In April of 1993, I was one of more than 2,000 Unitarian Universalists who, led by our President and Board of Trustees, joined hundreds of thousands of others and marched in Washington, DC, for Gay, Lesbian, and Bisexual Equality.
Since that time, I have repeatedly heard others who were there describe that event. When the person speaking is gay, lesbian or bisexual, the punchline, spoken with something akin to awe, is almost always: "And at least half of the UU's marching were heterosexual!" Many of the heterosexuals tell a different story, more like this: "As we marched, hundreds of people, mostly gay, called to us from the side of the streets and profusely thanked us for our witness. I had never been aware that it mattered so much to gay people that heterosexuals march with them."
My heterosexual friends who march in the P-FFLAG (Parents, Families and Friends of Lesbians and Gays) contingents in marches always tell similar stories, of being thanked, often by people in tears. Why? What is it that makes those of us who are lesbian, bisexual and gay so surprised, so emotional at the presence of support from our heterosexual allies?
Perhaps it's the deeply engrained, implicit policy of "don't ask, don't tell" that governs most of our lives. That policy keeps us uncertain of our worth, our value, or even our existence, in the heterosexual world. We are so accustomed to looking in the mirror and seeing no reflection--or a distorted, negative one--that when we see one which is compassionate and supportive, we are overcome with emotion.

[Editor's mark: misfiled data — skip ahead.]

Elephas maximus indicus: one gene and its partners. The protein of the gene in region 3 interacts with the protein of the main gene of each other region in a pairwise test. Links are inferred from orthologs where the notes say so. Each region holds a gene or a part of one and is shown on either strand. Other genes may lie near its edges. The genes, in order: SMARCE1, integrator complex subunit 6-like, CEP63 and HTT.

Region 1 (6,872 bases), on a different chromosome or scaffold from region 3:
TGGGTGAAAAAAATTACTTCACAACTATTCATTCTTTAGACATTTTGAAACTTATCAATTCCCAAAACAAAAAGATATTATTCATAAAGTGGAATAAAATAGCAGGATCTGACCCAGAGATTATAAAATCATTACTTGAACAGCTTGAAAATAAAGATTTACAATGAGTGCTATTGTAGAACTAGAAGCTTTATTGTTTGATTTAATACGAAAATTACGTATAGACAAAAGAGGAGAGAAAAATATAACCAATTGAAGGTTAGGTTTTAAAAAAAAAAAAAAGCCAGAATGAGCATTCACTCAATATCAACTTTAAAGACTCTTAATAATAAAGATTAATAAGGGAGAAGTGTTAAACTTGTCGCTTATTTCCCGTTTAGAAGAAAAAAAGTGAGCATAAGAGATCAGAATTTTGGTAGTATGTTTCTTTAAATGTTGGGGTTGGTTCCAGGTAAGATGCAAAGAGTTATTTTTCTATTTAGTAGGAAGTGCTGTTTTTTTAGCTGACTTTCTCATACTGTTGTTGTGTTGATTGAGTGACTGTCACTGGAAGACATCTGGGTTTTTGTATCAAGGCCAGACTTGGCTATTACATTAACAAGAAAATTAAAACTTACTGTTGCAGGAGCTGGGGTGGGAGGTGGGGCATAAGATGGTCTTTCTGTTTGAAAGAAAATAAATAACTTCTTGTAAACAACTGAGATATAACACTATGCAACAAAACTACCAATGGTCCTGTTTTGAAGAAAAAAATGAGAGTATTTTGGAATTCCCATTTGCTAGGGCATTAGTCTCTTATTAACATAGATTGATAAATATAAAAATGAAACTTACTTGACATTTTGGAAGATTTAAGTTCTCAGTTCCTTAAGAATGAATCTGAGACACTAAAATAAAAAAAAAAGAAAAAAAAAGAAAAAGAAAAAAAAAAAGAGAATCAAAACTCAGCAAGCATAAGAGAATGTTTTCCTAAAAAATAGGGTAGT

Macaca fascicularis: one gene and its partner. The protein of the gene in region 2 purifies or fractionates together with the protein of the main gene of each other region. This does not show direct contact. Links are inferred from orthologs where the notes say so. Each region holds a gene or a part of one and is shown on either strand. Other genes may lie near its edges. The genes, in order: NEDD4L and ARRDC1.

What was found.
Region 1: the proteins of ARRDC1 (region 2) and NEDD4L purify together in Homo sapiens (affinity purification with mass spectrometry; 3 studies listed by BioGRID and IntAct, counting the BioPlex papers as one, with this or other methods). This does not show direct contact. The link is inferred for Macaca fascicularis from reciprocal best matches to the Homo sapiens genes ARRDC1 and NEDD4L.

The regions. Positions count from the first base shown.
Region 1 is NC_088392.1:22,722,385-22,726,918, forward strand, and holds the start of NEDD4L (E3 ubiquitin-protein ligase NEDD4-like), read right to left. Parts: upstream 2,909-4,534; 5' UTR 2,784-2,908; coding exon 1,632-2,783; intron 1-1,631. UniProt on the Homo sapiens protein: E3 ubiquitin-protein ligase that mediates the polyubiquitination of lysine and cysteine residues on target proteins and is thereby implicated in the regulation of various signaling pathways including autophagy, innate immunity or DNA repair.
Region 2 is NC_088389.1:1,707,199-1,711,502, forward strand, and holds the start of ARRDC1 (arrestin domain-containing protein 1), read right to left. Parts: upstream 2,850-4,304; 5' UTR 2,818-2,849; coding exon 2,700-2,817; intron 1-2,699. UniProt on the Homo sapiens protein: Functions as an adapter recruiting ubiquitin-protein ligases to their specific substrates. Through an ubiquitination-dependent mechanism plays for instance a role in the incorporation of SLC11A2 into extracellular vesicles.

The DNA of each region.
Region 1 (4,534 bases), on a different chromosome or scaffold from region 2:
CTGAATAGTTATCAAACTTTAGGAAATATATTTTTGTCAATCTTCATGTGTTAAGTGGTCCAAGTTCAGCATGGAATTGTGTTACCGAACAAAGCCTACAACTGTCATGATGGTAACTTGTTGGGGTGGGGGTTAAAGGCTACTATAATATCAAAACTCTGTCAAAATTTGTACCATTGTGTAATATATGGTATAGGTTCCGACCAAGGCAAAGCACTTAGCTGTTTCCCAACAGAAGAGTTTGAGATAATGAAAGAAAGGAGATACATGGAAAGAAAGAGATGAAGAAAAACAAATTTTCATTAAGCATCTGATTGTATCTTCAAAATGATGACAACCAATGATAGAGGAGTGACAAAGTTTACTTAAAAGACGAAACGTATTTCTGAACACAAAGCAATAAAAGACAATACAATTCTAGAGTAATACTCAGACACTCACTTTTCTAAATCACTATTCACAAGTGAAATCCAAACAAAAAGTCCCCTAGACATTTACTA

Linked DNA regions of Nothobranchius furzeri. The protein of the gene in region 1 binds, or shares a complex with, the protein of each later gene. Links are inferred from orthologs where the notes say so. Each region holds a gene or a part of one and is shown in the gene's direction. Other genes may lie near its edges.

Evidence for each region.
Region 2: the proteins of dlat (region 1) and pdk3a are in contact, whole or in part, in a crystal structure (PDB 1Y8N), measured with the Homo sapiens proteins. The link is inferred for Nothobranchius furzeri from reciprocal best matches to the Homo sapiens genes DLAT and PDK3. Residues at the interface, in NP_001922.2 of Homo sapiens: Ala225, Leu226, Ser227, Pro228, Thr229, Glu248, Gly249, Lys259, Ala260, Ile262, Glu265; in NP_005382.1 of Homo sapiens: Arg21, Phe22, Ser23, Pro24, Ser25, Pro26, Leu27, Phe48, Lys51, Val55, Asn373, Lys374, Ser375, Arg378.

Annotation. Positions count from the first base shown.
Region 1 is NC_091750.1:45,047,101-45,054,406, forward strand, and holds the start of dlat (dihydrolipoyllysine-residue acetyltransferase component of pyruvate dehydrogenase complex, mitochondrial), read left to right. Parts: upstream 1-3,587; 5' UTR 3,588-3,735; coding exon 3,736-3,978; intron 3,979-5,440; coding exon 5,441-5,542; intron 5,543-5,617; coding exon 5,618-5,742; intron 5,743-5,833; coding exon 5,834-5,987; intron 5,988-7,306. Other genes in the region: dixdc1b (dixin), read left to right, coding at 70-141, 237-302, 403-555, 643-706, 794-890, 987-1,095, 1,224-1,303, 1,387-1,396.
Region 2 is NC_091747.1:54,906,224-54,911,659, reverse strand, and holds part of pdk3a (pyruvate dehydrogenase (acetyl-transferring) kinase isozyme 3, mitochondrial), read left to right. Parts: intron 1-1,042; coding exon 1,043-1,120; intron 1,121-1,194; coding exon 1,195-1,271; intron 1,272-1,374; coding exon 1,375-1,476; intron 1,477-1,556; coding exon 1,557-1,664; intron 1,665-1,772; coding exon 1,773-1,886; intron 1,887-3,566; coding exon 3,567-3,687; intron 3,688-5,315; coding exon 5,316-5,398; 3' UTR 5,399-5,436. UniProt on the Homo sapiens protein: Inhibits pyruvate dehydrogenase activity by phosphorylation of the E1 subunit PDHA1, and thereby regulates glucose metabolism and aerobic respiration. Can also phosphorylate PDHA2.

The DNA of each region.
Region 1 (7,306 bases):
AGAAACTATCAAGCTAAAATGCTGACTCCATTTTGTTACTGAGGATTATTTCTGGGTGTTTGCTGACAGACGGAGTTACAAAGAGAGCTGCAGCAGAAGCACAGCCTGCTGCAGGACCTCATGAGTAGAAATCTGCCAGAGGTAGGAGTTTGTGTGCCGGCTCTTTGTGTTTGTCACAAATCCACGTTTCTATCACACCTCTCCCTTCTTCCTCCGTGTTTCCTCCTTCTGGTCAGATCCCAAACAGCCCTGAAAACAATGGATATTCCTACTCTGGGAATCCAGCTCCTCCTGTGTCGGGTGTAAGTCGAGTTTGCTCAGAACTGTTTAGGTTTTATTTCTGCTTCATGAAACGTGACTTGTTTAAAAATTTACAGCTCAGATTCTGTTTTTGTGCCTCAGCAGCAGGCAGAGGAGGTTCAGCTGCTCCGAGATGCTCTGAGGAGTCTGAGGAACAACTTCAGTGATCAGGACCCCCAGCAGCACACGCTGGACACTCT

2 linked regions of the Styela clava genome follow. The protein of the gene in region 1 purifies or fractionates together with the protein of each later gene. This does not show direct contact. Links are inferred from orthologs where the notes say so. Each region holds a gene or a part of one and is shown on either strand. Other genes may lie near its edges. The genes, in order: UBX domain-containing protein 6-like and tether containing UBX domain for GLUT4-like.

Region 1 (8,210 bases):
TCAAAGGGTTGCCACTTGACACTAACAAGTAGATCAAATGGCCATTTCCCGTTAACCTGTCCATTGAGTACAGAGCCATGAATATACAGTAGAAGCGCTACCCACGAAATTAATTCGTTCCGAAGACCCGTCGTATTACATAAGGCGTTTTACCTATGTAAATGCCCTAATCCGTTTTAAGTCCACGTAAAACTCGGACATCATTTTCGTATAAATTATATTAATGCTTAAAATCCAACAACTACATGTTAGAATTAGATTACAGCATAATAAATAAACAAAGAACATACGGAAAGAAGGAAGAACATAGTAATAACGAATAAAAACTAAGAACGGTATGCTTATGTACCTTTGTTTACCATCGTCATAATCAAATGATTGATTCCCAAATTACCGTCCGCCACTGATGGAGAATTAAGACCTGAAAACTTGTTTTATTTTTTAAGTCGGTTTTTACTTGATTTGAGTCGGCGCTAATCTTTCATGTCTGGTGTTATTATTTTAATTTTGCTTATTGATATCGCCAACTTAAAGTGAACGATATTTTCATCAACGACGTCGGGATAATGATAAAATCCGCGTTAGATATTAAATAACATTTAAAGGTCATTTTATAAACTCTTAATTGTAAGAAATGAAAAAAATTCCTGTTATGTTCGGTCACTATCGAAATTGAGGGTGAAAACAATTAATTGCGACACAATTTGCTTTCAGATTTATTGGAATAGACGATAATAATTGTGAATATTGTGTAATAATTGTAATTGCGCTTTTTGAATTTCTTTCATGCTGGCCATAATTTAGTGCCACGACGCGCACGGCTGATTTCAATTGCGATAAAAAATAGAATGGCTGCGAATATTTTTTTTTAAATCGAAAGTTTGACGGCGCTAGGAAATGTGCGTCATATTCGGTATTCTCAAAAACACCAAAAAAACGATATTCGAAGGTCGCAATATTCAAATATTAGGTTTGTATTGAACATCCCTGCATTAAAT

Perhaps it's because our lives don't seem to matter to anyone but us. Our jobs, no matter how well we do them, are often held only at the cost of silence about our home lives. Our children, regardless of the quality of our care for them, may be taken from us at will. Our faith, no matter how deep and sustaining, is called blasphemy. Our military service, far from being a matter of pride to our country, is labeled a threat to national security. Whether we're celebrating our paper anniversary or our golden one, we are still "single" in hospital emergency rooms or on tax forms.
When we don't see ourselves and our lives reflected back to us accurately in the non-gay world, we begin to believe that our lives are marginal, freakshows, of no interest to anyone but ourselves. If we are going to know that we matter, that our lives have meaning not just for us but for the world, we need to know that it is noticed when we are beautiful, when we are kind, when we are abused, or when we are marginalized. In short, I want heterosexuals to become our allies, and to become activists for our equality.
I don't want activism by heterosexual allies as a replacement for activism by gay, lesbian bisexual and transgendered people on our own behalf, but in addition to that activism. I don't look to heterosexual people to do anything for us, but to do it with us. I want the world to know that our issues are human issues, that our lives matter, no more and no less than anyone else's.
I want hundreds of educated heterosexuals to show up at their town square every time homophobia is promoted in City Council meetings. I want dozens of heterosexuals to write well thought out letters to their local newspapers each time homophobic language or behavior occurs. I want scores of compassionate heterosexuals to speak up each time scripture is used as a hammer to beat on those who are "an abomination".
Next time there's a March on Washington for Gay, Lesbian and Bi Equality, I want every single one of the millions of marchers to say, in a tone akin to awe, "And at least half of the people marching were heterosexual!"
I am proud to serve as advisory co-Chair for And Justice for All, a new national group created to mobilize heterosexual advocacy for gay, lesbian, bisexual and transgender equality.